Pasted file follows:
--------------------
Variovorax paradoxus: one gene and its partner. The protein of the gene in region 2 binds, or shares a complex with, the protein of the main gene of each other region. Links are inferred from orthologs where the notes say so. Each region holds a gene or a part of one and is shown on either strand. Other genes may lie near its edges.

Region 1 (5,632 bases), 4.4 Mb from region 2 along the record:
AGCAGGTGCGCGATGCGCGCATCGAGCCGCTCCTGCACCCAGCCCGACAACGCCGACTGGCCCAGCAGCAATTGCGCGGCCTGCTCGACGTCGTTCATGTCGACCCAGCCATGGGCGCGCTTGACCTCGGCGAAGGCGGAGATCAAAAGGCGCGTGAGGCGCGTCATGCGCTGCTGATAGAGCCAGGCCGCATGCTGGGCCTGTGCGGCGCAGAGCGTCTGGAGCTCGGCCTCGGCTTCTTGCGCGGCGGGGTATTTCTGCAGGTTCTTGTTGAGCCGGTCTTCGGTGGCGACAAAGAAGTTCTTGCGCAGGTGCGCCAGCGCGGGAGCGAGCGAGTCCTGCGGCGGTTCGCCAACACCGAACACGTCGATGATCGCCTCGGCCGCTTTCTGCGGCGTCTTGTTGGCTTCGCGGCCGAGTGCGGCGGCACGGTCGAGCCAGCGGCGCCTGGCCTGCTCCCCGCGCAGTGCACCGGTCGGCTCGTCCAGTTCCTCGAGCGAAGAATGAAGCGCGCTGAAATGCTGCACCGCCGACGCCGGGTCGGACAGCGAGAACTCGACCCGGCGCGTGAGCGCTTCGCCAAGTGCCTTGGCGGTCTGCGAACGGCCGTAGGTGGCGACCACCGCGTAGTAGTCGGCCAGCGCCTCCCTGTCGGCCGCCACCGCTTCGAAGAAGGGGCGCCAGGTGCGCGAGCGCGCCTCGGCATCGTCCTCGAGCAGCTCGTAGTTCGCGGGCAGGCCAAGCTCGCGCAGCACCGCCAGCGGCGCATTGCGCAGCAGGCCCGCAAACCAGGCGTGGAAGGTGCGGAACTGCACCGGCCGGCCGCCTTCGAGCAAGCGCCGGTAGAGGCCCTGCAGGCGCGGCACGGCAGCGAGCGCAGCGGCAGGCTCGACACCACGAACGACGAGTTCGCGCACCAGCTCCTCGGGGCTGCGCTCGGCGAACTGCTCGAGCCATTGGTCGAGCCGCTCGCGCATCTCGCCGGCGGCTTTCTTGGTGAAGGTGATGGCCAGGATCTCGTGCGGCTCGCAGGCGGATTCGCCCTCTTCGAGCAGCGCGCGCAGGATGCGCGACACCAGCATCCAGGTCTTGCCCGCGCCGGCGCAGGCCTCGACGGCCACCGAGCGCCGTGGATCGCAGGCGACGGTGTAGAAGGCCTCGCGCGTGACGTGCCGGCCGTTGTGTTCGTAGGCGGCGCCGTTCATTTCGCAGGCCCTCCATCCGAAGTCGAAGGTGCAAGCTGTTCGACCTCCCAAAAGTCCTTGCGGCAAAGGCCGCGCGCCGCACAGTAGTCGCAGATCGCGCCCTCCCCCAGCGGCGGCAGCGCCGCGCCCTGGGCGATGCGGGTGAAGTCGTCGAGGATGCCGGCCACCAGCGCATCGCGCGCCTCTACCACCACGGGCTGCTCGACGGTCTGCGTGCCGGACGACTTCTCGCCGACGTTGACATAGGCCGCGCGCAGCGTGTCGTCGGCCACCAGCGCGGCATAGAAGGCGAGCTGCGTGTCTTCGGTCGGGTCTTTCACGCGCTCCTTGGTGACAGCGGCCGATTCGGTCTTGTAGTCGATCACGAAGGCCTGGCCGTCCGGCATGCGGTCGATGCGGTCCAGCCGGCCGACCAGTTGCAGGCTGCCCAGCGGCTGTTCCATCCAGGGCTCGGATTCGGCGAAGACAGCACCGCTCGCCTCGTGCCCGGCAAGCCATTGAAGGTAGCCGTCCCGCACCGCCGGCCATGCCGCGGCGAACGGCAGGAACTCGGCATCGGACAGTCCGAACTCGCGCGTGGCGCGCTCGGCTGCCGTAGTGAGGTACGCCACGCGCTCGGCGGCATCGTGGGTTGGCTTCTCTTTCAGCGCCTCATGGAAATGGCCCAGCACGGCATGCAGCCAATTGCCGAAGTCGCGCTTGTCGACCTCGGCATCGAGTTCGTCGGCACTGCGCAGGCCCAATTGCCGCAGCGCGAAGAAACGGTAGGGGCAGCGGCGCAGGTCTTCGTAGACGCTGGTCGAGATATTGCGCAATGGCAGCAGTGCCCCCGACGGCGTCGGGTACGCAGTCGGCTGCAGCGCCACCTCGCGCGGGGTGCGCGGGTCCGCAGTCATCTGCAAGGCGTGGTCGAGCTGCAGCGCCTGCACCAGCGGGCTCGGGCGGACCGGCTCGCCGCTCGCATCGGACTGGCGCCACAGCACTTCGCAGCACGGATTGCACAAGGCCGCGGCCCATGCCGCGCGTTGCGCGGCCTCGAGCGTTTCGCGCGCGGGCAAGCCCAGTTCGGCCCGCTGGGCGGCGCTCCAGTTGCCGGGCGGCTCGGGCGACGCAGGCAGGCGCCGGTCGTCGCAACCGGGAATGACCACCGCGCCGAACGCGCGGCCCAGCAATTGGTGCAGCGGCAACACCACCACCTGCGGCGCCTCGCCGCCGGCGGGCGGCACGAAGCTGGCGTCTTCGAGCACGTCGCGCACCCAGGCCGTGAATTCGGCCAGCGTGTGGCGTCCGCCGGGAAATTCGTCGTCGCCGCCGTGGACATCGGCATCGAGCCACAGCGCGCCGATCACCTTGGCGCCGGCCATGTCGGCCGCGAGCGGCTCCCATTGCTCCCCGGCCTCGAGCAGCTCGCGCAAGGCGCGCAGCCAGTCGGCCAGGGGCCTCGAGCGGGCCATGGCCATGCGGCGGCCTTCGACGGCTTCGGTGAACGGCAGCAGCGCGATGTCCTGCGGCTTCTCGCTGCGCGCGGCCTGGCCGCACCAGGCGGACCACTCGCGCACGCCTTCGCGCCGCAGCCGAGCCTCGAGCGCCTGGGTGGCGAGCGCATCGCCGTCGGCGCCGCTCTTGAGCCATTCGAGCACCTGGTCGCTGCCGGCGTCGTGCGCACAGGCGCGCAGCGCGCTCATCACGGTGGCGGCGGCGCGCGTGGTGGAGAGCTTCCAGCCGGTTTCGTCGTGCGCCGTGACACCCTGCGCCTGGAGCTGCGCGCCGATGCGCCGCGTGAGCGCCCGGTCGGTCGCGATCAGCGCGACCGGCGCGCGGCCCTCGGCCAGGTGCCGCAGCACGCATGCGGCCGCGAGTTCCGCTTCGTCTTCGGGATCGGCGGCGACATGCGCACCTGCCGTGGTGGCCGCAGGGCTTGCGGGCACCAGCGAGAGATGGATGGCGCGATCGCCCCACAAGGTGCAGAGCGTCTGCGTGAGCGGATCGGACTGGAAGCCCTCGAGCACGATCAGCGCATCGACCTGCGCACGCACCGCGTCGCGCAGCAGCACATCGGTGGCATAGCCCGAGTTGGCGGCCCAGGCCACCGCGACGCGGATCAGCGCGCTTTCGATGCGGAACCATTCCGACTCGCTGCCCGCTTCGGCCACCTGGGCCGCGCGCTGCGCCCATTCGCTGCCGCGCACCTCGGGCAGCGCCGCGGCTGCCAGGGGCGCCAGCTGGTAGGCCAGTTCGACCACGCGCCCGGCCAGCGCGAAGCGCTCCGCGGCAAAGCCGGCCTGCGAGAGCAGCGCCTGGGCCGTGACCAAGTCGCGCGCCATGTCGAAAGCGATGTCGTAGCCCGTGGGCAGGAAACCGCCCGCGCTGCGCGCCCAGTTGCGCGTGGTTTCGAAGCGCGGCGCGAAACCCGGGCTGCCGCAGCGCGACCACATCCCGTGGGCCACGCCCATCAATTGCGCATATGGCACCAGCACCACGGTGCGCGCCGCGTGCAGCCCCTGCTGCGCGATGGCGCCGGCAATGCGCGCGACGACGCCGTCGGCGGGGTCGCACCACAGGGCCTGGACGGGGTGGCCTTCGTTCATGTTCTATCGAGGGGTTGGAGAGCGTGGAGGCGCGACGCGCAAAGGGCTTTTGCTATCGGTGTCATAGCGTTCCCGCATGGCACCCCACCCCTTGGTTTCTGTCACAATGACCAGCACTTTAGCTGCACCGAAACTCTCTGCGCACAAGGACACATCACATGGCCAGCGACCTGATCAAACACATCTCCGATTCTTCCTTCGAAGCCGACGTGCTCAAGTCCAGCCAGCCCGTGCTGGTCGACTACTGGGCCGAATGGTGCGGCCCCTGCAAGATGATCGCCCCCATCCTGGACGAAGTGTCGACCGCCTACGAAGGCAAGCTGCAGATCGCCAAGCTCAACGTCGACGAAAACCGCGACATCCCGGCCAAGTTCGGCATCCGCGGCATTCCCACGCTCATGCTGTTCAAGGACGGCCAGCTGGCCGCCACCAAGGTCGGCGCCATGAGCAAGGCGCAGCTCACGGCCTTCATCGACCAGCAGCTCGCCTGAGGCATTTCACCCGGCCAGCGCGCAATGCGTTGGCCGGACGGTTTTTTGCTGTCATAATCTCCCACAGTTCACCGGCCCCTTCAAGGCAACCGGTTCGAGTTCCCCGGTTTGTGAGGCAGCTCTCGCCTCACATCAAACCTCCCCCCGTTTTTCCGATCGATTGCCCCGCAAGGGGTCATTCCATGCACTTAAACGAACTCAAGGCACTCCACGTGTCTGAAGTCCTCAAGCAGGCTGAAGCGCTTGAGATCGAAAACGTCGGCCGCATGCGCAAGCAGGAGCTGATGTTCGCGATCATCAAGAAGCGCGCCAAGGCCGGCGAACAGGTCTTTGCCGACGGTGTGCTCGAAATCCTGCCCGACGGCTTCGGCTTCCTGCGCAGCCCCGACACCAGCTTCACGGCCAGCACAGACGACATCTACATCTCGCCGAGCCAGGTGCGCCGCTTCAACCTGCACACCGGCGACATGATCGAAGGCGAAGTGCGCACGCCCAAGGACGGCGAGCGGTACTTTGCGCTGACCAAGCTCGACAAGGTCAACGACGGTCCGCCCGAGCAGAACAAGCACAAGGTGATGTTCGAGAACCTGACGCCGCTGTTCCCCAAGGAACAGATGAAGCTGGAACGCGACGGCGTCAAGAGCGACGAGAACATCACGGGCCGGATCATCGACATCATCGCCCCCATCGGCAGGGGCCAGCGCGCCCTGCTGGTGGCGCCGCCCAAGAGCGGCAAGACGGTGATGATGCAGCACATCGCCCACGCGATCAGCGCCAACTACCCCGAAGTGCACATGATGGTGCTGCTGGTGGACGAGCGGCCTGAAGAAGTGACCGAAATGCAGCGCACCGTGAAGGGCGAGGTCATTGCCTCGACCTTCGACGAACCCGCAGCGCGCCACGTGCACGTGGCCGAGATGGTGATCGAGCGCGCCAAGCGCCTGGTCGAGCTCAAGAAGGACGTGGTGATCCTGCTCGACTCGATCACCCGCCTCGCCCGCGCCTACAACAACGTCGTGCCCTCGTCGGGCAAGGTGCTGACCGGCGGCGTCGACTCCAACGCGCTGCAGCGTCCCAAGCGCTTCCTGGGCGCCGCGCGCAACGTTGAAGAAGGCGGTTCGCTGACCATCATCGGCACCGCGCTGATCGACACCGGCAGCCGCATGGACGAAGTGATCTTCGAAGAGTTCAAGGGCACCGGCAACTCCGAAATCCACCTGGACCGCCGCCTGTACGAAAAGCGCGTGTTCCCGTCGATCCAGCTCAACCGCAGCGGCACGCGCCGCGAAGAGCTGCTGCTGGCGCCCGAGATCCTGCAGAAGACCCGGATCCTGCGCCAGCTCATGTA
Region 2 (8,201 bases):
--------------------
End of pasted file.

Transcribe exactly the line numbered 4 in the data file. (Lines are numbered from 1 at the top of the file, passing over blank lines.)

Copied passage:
Region 2 (8,201 bases):